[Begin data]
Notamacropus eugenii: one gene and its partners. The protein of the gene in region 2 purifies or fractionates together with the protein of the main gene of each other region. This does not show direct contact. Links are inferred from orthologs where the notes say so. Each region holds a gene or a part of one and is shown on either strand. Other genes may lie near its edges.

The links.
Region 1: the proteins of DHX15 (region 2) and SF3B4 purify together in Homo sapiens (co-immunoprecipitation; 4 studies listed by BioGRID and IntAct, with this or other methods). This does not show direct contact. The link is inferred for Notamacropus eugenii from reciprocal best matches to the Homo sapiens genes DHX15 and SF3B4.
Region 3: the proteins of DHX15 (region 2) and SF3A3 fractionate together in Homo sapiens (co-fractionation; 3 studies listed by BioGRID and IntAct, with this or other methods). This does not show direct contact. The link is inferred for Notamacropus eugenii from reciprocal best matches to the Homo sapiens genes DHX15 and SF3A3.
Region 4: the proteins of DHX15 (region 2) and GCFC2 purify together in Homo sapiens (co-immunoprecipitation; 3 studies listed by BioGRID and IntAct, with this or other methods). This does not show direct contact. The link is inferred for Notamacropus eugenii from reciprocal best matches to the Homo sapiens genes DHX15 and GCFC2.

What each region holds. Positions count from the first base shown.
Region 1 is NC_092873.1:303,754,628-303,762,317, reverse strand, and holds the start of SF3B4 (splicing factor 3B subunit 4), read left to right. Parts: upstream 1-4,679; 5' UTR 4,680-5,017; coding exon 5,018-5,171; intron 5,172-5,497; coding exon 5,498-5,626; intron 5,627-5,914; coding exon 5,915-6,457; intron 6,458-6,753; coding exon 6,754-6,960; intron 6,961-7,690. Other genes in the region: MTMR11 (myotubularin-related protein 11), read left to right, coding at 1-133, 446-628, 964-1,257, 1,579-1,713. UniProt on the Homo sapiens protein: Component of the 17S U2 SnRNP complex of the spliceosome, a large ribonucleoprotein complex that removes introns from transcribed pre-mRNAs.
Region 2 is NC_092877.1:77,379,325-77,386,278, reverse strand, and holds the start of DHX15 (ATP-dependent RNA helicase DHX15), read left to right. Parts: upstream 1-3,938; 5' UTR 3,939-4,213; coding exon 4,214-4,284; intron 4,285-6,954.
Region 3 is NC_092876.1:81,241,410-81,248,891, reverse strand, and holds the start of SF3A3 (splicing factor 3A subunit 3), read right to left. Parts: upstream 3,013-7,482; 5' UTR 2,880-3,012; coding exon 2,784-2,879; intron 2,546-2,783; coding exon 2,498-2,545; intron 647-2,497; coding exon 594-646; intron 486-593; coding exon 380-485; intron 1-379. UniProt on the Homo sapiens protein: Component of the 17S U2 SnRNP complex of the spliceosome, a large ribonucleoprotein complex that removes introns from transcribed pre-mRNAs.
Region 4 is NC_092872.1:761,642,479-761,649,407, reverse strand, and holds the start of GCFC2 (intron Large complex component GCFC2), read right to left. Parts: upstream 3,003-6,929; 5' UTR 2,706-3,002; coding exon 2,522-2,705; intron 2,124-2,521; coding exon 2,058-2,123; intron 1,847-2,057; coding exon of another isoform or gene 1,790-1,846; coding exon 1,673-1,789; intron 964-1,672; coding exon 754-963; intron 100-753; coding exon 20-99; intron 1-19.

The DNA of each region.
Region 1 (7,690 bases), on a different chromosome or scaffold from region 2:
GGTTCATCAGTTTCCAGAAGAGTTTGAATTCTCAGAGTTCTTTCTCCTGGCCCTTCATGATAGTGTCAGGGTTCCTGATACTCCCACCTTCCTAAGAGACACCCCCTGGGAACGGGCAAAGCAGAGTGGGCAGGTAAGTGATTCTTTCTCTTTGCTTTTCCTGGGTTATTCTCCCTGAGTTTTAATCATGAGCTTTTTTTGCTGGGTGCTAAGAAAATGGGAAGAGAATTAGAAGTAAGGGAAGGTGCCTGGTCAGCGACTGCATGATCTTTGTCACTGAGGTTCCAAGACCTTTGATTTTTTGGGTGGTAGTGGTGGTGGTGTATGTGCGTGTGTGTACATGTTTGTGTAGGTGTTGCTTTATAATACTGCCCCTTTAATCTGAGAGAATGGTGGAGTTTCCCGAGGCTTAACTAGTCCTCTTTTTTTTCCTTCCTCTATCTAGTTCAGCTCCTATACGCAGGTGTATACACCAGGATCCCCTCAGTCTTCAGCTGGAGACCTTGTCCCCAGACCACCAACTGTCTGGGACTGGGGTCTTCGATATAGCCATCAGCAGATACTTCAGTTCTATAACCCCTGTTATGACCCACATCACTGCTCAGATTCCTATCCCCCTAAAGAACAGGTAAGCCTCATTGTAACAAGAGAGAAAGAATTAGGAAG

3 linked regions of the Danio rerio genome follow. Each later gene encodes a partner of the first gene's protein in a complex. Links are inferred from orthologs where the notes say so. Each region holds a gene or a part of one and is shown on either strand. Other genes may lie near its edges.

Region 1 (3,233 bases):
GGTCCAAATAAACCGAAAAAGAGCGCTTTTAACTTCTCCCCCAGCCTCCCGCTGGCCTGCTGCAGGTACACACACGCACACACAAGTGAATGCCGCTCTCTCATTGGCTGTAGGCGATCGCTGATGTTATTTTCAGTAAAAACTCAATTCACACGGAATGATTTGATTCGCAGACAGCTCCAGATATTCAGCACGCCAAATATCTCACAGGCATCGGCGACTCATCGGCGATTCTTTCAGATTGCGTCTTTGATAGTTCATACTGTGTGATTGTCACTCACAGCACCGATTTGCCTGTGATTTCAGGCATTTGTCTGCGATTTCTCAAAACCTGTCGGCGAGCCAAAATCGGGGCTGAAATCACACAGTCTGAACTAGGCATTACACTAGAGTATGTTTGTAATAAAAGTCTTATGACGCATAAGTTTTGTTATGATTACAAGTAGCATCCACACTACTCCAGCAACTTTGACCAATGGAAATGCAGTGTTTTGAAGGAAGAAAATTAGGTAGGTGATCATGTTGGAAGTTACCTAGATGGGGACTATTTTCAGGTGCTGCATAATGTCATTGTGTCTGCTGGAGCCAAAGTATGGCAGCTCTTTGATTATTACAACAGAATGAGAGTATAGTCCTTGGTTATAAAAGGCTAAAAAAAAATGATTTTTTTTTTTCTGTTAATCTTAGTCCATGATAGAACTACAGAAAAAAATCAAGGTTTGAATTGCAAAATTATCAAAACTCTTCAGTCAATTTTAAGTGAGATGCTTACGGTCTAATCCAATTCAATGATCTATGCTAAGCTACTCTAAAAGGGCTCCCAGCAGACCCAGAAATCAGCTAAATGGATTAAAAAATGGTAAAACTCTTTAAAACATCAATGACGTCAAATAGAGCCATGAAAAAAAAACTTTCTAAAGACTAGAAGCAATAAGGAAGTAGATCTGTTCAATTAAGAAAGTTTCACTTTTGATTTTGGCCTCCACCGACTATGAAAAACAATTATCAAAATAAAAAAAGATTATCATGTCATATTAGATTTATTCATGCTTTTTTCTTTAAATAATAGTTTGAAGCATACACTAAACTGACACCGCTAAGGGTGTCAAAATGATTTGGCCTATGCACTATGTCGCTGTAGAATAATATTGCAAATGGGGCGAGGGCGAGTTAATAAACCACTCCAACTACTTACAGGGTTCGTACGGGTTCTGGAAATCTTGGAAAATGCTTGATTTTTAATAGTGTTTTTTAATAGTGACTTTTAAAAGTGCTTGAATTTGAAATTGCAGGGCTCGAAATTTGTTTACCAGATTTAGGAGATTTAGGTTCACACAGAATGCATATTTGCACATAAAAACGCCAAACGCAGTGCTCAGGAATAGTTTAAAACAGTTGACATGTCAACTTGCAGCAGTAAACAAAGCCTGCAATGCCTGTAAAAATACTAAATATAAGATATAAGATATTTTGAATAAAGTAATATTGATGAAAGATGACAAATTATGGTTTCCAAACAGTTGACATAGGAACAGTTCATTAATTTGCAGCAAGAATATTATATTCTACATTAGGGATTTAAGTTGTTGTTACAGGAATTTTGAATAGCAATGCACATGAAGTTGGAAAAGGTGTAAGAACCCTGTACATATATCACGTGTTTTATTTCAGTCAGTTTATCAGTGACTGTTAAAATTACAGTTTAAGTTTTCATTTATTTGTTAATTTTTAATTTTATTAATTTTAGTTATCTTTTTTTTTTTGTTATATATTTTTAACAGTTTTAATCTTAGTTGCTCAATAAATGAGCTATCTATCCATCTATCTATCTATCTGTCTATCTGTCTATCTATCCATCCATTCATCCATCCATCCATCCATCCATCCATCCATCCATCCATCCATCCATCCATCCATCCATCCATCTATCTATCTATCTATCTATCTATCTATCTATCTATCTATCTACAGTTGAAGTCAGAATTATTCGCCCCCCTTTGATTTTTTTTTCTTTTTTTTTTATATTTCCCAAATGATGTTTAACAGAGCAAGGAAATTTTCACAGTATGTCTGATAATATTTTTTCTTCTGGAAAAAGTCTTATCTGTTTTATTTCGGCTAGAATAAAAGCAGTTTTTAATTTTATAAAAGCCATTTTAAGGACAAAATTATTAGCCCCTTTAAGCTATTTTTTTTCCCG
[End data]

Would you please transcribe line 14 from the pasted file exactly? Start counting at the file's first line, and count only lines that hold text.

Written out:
3 linked regions of the Danio rerio genome follow. Each later gene encodes a partner of the first gene's protein in a complex. Links are inferred from orthologs where the notes say so. Each region holds a gene or a part of one and is shown on either strand. Other genes may lie near its edges.